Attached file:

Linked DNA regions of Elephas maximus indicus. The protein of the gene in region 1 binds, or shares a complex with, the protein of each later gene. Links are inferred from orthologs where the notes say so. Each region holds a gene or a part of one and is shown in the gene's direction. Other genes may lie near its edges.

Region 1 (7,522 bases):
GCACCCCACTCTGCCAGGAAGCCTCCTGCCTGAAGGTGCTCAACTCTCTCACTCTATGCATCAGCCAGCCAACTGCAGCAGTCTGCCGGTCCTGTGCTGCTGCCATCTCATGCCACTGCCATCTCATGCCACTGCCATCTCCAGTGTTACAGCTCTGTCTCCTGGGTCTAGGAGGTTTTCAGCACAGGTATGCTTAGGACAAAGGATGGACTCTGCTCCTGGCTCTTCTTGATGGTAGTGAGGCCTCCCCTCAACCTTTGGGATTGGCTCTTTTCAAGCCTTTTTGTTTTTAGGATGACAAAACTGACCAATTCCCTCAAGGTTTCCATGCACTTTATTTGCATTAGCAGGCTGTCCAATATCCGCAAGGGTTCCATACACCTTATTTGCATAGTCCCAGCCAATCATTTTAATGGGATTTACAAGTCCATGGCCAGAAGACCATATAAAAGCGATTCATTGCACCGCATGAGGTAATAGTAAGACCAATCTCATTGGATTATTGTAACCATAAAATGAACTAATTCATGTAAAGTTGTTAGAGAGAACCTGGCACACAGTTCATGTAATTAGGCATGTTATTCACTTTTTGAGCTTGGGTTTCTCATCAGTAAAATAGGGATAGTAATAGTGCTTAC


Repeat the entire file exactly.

Linked DNA regions of Elephas maximus indicus. The protein of the gene in region 1 binds, or shares a complex with, the protein of each later gene. Links are inferred from orthologs where the notes say so. Each region holds a gene or a part of one and is shown in the gene's direction. Other genes may lie near its edges.

Region 1 (7,522 bases):
GCACCCCACTCTGCCAGGAAGCCTCCTGCCTGAAGGTGCTCAACTCTCTCACTCTATGCATCAGCCAGCCAACTGCAGCAGTCTGCCGGTCCTGTGCTGCTGCCATCTCATGCCACTGCCATCTCATGCCACTGCCATCTCCAGTGTTACAGCTCTGTCTCCTGGGTCTAGGAGGTTTTCAGCACAGGTATGCTTAGGACAAAGGATGGACTCTGCTCCTGGCTCTTCTTGATGGTAGTGAGGCCTCCCCTCAACCTTTGGGATTGGCTCTTTTCAAGCCTTTTTGTTTTTAGGATGACAAAACTGACCAATTCCCTCAAGGTTTCCATGCACTTTATTTGCATTAGCAGGCTGTCCAATATCCGCAAGGGTTCCATACACCTTATTTGCATAGTCCCAGCCAATCATTTTAATGGGATTTACAAGTCCATGGCCAGAAGACCATATAAAAGCGATTCATTGCACCGCATGAGGTAATAGTAAGACCAATCTCATTGGATTATTGTAACCATAAAATGAACTAATTCATGTAAAGTTGTTAGAGAGAACCTGGCACACAGTTCATGTAATTAGGCATGTTATTCACTTTTTGAGCTTGGGTTTCTCATCAGTAAAATAGGGATAGTAATAGTGCTTAC